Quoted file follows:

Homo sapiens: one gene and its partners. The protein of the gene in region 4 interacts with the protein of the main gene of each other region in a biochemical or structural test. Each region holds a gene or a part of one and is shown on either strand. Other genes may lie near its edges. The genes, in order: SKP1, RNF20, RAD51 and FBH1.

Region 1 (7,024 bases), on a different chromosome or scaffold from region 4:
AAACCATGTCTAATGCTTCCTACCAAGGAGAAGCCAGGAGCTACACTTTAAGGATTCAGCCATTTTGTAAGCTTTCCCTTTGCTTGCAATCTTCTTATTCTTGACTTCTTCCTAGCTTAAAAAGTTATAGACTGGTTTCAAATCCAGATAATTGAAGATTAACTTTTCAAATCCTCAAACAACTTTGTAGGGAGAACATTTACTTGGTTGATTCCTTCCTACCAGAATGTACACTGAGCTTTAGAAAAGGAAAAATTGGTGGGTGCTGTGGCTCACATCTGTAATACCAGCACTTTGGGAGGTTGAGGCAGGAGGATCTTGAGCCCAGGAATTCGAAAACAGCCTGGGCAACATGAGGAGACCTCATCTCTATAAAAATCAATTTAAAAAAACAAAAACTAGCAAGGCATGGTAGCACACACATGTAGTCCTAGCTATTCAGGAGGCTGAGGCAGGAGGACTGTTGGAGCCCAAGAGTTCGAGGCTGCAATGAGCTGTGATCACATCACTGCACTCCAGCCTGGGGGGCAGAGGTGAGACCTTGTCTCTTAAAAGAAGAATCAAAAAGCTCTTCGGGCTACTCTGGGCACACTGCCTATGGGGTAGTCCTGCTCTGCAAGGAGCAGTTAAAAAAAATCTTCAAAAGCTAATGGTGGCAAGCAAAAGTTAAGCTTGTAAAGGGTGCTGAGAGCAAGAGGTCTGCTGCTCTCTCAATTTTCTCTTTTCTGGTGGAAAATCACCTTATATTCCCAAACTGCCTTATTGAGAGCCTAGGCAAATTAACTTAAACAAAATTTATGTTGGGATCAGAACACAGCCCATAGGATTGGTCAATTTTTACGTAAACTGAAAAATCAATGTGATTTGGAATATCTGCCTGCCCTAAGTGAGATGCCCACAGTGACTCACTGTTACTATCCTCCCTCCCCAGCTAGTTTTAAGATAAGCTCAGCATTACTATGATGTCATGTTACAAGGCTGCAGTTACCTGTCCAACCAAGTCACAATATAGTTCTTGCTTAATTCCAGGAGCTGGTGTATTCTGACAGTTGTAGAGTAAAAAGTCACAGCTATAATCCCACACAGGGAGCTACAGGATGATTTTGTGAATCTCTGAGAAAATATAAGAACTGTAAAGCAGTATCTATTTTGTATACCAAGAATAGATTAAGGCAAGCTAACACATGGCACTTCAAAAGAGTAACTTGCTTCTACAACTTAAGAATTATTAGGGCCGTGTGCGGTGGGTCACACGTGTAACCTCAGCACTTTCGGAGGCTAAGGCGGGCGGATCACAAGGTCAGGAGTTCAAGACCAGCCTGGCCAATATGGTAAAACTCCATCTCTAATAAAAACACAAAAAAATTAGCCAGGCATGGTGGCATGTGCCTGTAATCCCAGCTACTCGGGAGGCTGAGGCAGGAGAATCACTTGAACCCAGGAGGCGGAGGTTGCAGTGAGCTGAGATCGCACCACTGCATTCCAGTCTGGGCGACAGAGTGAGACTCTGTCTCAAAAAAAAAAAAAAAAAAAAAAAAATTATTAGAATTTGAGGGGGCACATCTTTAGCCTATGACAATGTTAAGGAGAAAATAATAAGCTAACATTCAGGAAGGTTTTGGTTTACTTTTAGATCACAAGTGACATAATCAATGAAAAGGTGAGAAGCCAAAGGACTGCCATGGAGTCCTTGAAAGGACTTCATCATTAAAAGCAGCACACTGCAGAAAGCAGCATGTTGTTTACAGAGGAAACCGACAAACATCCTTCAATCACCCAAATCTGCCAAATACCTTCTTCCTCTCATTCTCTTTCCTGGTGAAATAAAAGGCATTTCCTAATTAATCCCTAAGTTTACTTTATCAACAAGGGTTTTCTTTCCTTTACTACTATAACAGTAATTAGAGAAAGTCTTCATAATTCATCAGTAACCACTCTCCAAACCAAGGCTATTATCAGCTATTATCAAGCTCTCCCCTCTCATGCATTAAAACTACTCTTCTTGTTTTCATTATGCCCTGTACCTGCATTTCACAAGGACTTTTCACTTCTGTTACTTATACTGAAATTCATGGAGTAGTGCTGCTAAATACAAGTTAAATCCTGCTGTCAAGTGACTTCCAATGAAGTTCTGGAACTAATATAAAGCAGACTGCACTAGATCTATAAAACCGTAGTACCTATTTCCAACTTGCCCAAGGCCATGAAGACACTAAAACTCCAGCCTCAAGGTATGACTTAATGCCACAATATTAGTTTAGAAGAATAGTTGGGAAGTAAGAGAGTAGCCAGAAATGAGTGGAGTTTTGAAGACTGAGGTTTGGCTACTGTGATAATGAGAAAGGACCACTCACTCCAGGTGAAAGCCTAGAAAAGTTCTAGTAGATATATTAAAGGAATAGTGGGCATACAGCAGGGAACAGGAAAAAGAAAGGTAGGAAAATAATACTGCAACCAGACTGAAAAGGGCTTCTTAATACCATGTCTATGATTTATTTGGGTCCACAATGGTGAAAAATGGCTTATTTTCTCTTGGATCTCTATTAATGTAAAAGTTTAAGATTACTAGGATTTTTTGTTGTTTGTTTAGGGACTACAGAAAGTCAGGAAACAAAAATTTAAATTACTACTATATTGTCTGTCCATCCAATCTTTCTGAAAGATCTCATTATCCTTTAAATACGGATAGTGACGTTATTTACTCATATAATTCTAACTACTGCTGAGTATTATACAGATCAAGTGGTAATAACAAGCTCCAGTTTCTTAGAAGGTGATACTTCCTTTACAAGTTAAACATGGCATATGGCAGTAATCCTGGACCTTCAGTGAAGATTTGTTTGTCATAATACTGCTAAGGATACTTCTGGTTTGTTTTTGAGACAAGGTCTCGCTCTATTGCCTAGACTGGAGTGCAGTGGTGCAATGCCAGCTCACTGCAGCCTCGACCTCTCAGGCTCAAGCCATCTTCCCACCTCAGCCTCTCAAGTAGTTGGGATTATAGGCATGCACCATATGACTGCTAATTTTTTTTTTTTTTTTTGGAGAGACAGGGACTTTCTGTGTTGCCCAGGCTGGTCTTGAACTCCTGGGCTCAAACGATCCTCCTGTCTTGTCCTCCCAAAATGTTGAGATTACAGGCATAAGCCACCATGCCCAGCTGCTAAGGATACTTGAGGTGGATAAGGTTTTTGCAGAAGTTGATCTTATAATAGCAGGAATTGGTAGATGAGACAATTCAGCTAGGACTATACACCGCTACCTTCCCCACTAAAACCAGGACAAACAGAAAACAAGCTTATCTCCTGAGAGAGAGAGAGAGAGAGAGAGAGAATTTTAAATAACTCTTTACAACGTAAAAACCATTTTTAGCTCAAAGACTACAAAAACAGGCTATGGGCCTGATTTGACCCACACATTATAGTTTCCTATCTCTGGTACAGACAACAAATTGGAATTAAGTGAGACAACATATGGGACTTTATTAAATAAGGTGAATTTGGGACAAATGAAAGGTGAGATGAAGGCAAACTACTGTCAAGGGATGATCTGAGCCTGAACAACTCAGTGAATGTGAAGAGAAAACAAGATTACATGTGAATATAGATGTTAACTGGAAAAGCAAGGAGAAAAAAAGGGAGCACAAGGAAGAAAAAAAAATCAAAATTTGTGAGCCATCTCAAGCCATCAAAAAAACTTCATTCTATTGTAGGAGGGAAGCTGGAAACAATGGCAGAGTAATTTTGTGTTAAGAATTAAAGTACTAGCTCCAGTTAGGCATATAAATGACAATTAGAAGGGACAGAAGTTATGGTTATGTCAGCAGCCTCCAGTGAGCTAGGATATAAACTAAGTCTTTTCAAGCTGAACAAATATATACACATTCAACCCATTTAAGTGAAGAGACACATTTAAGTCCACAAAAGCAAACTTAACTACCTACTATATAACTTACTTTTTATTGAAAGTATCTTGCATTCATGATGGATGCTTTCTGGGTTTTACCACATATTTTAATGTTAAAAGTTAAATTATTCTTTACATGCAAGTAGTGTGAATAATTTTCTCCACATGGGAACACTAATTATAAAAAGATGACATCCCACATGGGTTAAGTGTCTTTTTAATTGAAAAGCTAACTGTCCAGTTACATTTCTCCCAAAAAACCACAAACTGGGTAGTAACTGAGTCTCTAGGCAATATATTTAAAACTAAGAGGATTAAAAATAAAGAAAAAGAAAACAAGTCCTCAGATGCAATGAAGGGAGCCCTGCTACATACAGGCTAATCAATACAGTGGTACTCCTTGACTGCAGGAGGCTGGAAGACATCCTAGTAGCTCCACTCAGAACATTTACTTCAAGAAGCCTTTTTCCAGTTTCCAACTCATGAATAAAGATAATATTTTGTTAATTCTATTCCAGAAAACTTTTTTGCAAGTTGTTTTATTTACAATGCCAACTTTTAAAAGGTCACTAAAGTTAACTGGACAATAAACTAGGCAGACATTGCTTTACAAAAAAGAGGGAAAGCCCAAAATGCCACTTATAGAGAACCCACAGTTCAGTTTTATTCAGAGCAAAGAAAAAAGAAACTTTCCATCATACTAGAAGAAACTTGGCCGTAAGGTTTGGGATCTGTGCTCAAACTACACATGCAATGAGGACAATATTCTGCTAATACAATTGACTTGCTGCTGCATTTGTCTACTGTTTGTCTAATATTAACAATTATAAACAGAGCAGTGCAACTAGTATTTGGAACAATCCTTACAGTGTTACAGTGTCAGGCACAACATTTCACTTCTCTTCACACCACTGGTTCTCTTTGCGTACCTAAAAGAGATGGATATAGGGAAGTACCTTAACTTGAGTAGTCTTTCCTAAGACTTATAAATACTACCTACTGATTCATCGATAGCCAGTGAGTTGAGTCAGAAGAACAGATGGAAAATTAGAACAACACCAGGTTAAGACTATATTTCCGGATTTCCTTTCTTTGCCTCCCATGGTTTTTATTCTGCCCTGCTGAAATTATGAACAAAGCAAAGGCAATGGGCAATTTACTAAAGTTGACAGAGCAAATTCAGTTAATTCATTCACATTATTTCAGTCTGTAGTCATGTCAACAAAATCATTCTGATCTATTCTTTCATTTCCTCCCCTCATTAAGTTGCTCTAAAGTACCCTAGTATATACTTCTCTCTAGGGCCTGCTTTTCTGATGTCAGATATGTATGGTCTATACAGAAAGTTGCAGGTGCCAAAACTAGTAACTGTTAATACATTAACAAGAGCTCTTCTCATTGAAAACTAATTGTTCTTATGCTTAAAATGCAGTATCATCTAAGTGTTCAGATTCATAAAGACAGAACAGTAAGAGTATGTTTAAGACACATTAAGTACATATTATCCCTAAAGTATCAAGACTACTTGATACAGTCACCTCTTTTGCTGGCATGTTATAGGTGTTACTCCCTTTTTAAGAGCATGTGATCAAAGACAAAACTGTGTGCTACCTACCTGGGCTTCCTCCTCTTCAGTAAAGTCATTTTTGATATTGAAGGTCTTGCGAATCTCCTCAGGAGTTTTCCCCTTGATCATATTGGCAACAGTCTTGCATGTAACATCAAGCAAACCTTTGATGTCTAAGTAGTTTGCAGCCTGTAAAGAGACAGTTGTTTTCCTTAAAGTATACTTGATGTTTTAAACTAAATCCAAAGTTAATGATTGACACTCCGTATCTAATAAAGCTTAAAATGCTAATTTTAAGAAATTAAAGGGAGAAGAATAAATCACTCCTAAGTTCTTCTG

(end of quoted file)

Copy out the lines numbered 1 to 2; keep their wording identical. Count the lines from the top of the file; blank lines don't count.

Homo sapiens: one gene and its partners. The protein of the gene in region 4 interacts with the protein of the main gene of each other region in a biochemical or structural test. Each region holds a gene or a part of one and is shown on either strand. Other genes may lie near its edges. The genes, in order: SKP1, RNF20, RAD51 and FBH1.

Region 1 (7,024 bases), on a different chromosome or scaffold from region 4: